A residential property developer says the City of Terrace has been overcharging him for building permits, and he is threatening legal action to recoup those costs.
When a developer proposes a project to the City, such as building a new house, the City charges the developer a building permit fee based on the estimated value of the project. The details of how to estimate value and how much should be charged are laid out in the City’s Building Regulations Bylaw, which was established in 2004.
The bylaw states City building officials should estimate the value of projects by interpreting a list of guidelines. For example, one such guideline on the list states that the main floor of a house could have an estimated value of $80 per square foot. Another guideline states attached garages could have an estimated value of $30 per square foot.
Once the estimated value is determined, the City charges a building fee of $8 per $1,000 of estimated value, another $1 per $1,000 of estimated value for building plan review, plus other applicable charges such as sewer connection fees.
Lyle Salekin, owner of CDG Enterprises, one of the larger property developers in Terrace who has built numerous houses in recent years, told The Terrace Standard that he and City building officials disagree on how to interpret that bylaw when estimating project value.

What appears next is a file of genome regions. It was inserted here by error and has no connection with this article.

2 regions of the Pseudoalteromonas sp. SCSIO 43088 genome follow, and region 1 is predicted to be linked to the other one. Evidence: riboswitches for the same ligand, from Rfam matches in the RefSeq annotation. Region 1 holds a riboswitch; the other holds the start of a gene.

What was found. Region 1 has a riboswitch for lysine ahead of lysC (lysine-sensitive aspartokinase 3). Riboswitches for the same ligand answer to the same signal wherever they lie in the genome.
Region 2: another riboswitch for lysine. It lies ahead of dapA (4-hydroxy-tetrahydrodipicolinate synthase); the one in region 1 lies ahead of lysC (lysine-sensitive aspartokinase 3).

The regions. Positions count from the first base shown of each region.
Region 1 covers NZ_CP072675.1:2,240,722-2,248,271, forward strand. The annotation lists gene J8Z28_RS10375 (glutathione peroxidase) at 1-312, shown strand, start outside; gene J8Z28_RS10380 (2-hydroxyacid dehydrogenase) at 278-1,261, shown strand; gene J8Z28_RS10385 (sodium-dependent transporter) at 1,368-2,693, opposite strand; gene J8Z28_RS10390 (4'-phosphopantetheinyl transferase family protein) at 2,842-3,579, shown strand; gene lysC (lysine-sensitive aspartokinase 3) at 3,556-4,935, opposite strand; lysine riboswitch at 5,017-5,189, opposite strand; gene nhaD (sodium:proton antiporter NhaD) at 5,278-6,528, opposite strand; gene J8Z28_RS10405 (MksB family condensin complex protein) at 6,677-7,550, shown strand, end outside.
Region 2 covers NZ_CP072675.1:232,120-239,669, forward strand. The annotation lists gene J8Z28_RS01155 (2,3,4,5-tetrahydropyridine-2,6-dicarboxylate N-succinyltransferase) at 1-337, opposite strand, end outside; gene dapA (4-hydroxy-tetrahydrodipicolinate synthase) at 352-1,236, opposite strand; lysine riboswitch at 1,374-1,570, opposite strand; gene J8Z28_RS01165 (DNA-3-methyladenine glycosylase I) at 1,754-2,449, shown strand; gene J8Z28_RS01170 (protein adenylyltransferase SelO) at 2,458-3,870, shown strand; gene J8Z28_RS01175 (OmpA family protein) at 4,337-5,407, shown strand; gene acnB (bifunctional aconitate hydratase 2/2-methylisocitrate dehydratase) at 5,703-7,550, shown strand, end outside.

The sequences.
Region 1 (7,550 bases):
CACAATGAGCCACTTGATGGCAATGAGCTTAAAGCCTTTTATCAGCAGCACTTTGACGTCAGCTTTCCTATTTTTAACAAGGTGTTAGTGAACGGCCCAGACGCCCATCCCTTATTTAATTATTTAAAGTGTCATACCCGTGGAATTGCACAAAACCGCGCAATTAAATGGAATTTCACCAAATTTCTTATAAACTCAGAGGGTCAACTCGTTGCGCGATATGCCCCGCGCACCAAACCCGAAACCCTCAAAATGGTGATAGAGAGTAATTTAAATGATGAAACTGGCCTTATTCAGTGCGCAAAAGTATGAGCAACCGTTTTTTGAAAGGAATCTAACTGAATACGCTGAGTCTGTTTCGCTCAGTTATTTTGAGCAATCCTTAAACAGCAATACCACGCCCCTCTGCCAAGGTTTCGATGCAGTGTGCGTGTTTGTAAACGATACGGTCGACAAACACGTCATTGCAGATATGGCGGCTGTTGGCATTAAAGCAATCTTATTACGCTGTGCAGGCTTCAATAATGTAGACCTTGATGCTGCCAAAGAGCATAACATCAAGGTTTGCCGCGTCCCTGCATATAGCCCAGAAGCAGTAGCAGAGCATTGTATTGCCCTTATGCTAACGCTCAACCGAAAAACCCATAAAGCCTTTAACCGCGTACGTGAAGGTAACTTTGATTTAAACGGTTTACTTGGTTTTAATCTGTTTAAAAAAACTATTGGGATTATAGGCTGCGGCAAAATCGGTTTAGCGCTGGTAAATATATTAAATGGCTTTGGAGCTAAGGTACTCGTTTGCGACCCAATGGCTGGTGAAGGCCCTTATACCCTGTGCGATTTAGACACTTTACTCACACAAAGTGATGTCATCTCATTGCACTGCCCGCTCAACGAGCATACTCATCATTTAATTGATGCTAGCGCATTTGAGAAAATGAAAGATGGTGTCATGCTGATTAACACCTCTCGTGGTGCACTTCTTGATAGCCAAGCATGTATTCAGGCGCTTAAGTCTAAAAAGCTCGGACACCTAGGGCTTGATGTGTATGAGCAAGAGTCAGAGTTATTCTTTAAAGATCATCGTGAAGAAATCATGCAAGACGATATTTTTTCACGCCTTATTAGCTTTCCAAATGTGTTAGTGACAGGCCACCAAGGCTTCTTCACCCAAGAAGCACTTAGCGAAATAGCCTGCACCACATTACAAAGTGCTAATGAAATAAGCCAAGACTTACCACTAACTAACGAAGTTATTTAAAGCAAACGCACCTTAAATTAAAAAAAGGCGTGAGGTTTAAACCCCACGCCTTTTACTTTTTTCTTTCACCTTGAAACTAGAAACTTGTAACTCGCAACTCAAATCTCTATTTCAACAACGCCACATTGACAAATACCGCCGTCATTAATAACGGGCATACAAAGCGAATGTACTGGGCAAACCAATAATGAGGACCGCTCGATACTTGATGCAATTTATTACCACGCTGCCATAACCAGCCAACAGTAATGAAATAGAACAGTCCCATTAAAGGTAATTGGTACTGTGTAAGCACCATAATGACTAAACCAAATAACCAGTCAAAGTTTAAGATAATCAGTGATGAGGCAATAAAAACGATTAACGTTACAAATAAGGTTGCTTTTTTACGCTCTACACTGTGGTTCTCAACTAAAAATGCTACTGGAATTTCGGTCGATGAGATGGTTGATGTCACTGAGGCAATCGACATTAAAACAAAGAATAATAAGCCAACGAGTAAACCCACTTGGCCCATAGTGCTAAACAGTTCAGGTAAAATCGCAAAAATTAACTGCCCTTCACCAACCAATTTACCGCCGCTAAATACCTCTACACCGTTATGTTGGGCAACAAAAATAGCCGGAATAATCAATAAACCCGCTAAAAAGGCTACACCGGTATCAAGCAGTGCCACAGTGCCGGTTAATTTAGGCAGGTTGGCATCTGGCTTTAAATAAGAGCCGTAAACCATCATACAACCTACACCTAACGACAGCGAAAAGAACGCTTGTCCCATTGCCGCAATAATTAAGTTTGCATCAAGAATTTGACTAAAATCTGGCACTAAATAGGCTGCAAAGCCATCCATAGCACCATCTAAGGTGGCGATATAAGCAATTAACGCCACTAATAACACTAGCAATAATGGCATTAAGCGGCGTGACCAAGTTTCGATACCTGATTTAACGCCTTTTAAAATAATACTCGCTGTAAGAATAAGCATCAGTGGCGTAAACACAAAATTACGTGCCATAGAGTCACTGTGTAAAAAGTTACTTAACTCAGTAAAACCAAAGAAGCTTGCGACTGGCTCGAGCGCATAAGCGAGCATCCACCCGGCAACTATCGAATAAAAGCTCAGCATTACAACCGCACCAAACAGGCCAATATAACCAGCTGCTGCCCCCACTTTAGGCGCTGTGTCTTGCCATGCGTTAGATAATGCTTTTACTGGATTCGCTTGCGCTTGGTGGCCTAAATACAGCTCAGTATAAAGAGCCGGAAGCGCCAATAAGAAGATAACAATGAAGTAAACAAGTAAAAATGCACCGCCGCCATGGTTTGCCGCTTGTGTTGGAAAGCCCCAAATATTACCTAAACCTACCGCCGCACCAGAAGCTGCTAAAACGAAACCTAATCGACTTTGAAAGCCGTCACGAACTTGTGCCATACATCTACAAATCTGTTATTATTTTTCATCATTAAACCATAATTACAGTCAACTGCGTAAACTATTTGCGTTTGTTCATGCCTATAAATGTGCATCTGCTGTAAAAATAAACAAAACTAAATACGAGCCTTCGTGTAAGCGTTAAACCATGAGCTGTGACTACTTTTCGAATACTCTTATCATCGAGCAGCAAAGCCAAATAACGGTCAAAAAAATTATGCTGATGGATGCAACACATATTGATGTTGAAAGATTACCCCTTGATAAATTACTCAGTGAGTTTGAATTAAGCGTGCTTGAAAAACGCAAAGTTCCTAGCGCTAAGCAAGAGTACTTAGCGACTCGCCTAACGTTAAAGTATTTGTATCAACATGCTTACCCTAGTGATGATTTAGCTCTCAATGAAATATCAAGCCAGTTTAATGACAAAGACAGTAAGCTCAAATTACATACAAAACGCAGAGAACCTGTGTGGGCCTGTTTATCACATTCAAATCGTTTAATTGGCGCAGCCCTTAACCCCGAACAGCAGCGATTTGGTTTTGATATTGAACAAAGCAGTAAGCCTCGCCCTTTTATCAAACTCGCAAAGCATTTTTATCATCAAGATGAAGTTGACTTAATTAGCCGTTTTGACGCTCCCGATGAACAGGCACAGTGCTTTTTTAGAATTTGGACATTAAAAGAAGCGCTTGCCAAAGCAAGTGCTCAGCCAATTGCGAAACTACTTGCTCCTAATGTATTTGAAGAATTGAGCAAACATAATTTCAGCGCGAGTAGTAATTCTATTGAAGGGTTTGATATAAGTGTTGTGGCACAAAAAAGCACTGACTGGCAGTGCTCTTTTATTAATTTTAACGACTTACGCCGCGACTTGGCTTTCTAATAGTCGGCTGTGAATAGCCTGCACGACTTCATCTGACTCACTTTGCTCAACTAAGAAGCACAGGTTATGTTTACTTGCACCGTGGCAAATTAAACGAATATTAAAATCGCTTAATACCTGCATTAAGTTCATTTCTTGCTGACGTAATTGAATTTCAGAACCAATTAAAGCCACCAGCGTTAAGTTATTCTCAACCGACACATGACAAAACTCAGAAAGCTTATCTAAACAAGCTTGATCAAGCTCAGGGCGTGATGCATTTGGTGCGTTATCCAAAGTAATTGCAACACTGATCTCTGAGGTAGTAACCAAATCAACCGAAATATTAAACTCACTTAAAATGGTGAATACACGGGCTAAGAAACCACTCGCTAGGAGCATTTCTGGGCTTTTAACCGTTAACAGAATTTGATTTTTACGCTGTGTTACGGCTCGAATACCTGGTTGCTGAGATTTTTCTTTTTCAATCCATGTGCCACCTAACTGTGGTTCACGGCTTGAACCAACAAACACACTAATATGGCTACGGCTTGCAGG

Salekin said he believes the interpretable part of the guidelines is the bit that specifies to which part of the building a certain estimate value should apply. For example, there can be room for debate about whether a section of building is indoor space or outdoor space.
“How closed in is a carport until it becomes a garage, that’s what they’re supposed to be interpreting,” Salekin said.
But Salekin said City building officials told him they are interpreting the dollar amount that is estimated per square foot. Where the guideline says main floor space could be estimated at $80 per square foot, City officials are estimating a higher number because the cost of building has increased since the bylaw was established, according to Salekin.
“They’re interpreting $80 means $130,” he said.
Salekin hired a lawyer to send a letter to the City highlighting seven projects where Salekin believes he was overcharged for building projects, and demanding a refund for the amounts he says he overpaid, totalling $10,224.55.
The City will not comment on ongoing legal matters, a City building official told The Terrace Standard.
Salekin said he is not opposed to increasing the estimated value guideline amounts, but it should be done through a bylaw amendment handled by city council, rather that through interpretation by City building officials.
“I agree that you can raise the fees. I’m not saying that they can’t be $135 [per square foot],” he said. “I’m saying let’s give notice to everybody. Let’s change the bylaw. That’s why we have the bylaw.”